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The Monthly Meeting of the SHNA
The next monthly meeting of the Sam Hughes Neighborhood Association will be held November 21, 2017 at 7:00 PM at the Himmel Park Library.
PLEASE NOTE: Unless otherwise announced, Board Meetings are held the 3rd Tuesday of each month. Look for minutes of recent meetings on the Minutes/Agendas page.
Sam Hughes Maps
Sam Hughes Neighborhood Home Tour
The popular Sam Hughes Neighborhood Home Tour was held on Sunday, March 13, 2011. Proceeds from the tour will go to neighborhood projects. Proceeds from the raffle will be divided among Himmel Branch Library, Literacy Volunteers of Tucson, and Tucson Alliance for Autism --- all of which were on the tour. We featured homes, gardens, art studios, new businesses, and other points of interest that reflect the nature of our historic neighborhood. Coming Soon! The Sam Hughes Neighborhood Association, a National Historic District, will be presenting next year's Home Tour in March 2013. For details please contact Susan Peters at firstname.lastname@example.org or Denice Blake at email@example.com
Continue to visit this website for updates.
Sam Hughes Cares for Seniors
PLEASE NOTE: Sam Hughes has transitioned the "Seniors Cares program" to: www.IcsTucson.org. If you or a senior you know needs medical transport or light housekeeping, friendly phone calls/visits, yard work, please call ICS at 297-2738 ext 206.
After a recent meeting at Himmel Library hosted by ICS, we can now officially cease the Sam Hughes Cares for Seniors program, which has been providing neighborly help to our seniors since November, 2006.
Thanks again to all our volunteers over the years, to our private donors, and to the Sam Hughes Neighborhood Association for funding and moral support.
Special appreciation to the five coordinators since we began this project in January, 2005: Kay Roth (neighbor paid through a United Way grant), Phil Mueller, MJ Talbot, Carolyn Classen, and Trudy Mills – the last four were all volunteer neighbors, dedicated to helping the elderly in Sam Hughes. Trudy Mills deserved special recognition for her coordination for over 2 years.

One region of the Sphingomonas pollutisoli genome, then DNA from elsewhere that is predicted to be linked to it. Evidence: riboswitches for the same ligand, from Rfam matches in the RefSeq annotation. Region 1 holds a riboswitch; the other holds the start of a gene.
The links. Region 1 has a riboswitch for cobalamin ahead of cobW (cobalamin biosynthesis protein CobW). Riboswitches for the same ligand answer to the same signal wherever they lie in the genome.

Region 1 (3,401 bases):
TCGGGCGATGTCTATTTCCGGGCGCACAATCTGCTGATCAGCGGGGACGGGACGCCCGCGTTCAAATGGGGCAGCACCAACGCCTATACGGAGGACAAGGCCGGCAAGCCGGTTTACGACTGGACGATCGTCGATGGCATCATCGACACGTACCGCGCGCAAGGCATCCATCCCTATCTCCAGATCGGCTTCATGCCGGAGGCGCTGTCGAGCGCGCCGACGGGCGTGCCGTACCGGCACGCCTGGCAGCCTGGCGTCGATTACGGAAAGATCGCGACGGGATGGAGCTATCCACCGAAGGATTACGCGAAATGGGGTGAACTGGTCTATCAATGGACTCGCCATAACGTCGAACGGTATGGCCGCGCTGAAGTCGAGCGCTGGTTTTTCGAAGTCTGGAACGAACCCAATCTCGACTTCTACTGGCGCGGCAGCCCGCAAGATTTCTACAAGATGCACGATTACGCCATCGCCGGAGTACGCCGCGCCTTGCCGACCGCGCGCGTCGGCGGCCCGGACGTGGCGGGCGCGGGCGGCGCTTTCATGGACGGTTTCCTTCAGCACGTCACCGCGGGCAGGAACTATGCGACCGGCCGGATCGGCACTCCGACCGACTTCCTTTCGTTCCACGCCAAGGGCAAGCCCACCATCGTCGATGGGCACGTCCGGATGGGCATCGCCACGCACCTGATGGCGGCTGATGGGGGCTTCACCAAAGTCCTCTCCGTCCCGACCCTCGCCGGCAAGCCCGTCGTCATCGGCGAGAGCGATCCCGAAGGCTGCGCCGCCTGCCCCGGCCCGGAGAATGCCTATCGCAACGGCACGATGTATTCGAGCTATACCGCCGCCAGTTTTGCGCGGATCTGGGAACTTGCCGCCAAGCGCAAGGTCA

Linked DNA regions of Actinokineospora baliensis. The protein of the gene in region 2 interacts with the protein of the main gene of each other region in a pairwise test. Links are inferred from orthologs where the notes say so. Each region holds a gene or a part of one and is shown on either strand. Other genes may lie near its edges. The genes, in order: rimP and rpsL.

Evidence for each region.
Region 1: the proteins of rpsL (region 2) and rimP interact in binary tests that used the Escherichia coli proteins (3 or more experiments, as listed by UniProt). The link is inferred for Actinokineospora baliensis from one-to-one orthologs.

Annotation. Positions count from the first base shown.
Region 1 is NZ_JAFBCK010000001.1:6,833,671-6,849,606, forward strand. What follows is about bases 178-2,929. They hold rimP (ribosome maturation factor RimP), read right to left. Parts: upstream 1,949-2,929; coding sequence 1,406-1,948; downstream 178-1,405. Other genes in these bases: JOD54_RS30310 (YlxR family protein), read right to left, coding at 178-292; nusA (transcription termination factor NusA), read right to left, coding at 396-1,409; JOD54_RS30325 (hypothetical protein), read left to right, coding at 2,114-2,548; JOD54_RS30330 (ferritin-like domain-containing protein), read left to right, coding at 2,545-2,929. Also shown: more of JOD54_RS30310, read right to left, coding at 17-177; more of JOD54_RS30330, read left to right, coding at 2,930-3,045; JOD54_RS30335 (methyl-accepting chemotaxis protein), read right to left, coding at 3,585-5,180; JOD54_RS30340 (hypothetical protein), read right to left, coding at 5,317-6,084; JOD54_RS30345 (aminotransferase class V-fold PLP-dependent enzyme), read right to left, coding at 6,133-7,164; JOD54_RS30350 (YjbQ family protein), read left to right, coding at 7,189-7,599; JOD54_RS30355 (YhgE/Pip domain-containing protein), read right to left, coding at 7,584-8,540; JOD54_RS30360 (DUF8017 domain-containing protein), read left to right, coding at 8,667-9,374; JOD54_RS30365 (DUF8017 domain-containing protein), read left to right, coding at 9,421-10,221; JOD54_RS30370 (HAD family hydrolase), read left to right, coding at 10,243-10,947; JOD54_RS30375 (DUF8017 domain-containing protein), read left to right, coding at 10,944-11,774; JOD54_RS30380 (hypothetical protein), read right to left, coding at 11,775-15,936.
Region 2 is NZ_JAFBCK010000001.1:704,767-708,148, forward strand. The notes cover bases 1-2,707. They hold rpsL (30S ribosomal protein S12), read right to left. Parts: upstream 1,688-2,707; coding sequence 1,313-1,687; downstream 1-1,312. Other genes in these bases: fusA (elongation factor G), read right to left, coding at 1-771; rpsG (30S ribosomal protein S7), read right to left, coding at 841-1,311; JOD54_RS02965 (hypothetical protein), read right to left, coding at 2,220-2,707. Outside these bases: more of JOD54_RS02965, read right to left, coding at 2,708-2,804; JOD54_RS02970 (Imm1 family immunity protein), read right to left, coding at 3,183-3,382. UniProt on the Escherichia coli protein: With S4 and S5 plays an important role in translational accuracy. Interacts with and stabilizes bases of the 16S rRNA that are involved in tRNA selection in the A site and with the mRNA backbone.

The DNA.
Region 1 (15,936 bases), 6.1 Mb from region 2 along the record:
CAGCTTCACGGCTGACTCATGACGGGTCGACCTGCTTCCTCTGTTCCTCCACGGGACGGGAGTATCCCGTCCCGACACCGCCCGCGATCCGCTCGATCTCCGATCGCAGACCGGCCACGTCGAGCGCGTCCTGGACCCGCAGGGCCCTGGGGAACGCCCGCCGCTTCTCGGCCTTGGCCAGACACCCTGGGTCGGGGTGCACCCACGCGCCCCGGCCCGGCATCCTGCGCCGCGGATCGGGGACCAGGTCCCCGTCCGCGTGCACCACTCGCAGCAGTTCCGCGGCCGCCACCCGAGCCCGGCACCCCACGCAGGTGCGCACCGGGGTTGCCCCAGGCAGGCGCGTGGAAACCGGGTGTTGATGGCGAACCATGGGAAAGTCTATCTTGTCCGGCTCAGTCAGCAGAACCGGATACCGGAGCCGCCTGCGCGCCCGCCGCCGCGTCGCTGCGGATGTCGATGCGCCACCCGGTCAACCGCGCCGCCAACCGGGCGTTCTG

And thanks to Pima Council on Aging and their Neighbors Care Alliance program which provided technical assistance in overseeing all the other twenty or so similar programs throughout Pima County.
If you or a senior you know needs medical transport or other help (light housekeeping, friendly phone calls/visits, yard work), please call ICS at 297-2738 X 206. Also see their website, www.icstucson.org. And if you want to volunteer for ICS, please contact them as well as they do the volunteer training, and hopefully may be able to assign you to an elderly person(s) in our neighborhood.
Preventing Conflicts Between Dogs and Javelina
Coyotes are natural predators of young javelina. Javelina do not distinguish between dogs and coyotes and therefore perceive all dogs as potential predators, regardless of their size, and will react defensively, even if a dog has made no move to chase them.
Javelina do not see well, (myopic-near-sighted) but they have a keen sense of smell. When javelina detect a potential threat, they may react by retreating, bristling up, clacking their teeth, bluff charging, chasing, and rarely biting. Javelina may chase dogs until they perceive the threat has diminished.
Javelinas at 3rd and Olsen, taken 9-4-2010
by Alex Cook.
When walking dogs, people should always keep them on a short leash so they can be easily controlled because most bites to dogs occur when the dogs are able to reach the javelina. Residents should be vigilant when walking their dogs, so they can detect any javelina as soon as possible and avoid an encounter. The best thing to do is to turn around and walk in the opposite direction. People can also pick up small dogs and walk in the opposite direction of the javelina.
Wildlife often seek out dense low-growing vegetation to bed down in. If people are walking past yards that may conceal the javelina, they should cross to the other side of the street as they approach. If people come upon the javelina unexpectedly, they can yell, stomp their feet, clap their hands, and generally make a lot of noise. The idea is to scare the javelina, and leave the area. A squirt gun filled with lemon juice, vinegar, or a solution of 1 part household ammonia to 9 parts water can serve as an effective repellant.
If javelina are in close proximity and are not retreating, people can hold a walking stick between their dogs and the javelina. Running away from the javelina is not the best idea, as people may trip and injure themselves in a fall.
Locana de Souza
Creating a crime free property
by Rebecca Noel, Tucson PD., 2014 in Pdf.
Quality of Life Survey
by Gabriela Head and Tania Capin.
Crime reduction, prevention efforts, and connecting with neighbors are just some of the things that Sam Hughes residents perceive as important in maintaining a good quality of life in our neighborhood, according to data reported in the Sam Hughes Neighborhood Quality of Life Survey.
Click here to read the 46-page report compiled by two Sam Hughes residents which outlines research findings, a situation analysis and recommendations on how to foster more social connectedness within the neighborhood. Click here for a summary and survey facts.
(Editor's note: There was a presentation of the survey on October 28, 2009 from 6:00 PM to 7:30 PM at the Hardesty Midtown Conference Room.